Royal Society’s green chemist waves little red book in Rio
June 14, 2012 5 Comments
Professor Martyn Poliakoff, CBE FRS – who looks like a jolly good fellow, as you can see – is Research Professor in Chemistry at the U.K.’s University of Nottingham. He’s also an Honorary Professor of Chemistry at Moscow State University, and currently serves as the Foreign Secretary and Vice President of the Royal Society (RS). Poliakoff is also known for his popular video series, The Periodic Table of Videos.
The RS website also notes that Poliakoff is a
green chemist, working on gaining insights into fundamental chemistry and on developing environmentally acceptable chemical processes and materials.
Hmmm … “environmentally acceptable” that’s a new one – at least to me. I wonder how one determines whether a product, process or material is “environmentally acceptable” (EA) – as opposed to “environmentally friendly” (EF) – and which of the two is better, or the best! But I digress …
One Side Event on June 13, was entitled “People and the Planet: Population, consumption and the environment” and it was presented by (drum roll please ….) “The Royal Society of the UK, the UN Population Fund (UNFPA), and the African Institute for Development Policy”.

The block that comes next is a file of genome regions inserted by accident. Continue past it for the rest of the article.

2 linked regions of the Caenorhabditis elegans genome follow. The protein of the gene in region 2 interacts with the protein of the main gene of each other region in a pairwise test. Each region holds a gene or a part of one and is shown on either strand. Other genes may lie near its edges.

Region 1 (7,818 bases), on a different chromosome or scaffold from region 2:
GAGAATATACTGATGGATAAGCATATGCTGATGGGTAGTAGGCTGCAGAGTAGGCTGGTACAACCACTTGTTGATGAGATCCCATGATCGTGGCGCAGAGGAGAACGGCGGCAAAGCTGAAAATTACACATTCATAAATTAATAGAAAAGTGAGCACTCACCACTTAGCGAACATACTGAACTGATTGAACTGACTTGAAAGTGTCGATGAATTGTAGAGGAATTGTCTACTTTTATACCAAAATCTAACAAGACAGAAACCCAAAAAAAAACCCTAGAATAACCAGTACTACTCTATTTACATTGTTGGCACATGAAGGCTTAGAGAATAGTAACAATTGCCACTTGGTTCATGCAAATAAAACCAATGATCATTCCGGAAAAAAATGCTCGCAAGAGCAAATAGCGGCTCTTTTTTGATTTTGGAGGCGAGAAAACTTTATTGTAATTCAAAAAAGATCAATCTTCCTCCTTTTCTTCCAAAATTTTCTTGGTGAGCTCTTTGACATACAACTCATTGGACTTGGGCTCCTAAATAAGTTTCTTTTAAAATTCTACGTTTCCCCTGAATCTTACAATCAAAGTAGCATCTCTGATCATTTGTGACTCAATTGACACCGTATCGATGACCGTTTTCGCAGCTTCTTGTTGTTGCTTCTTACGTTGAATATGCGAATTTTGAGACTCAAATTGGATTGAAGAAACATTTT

We are told that <bureaucratic word salad alert>:
This event focused on how both changing population dynamics and increasing levels of material consumption present long-lasting challenges to human health and wellbeing, and to the natural environment.
Poliakoff, presumably wearing his “green chemist” and RS Foreign Secretary hats, was the first panelist. Here’s the quasi-official précis of his presentation (and a pic of Poliakoff waving the Society’s “little red book”):
[Poliakoff] presented his organization’s report on “People and the Planet,” which linked population, consumption and the environment. He stressed the important role of scientists in the sustainability policy discussion and in ensuring that natural resources are more efficiently used. He also emphasized that 1.3 billion people need to consume more basic materials to lift themselves out of poverty, while many in developed countries must consume less by learning to use natural resources more efficiently. [emphasis added -hro]
One wonders if the “many” who “must consume less” excludes those who travel the world telling the rest of us to do so.
This is The Future We Want?! Nah, I don’t think so, do you?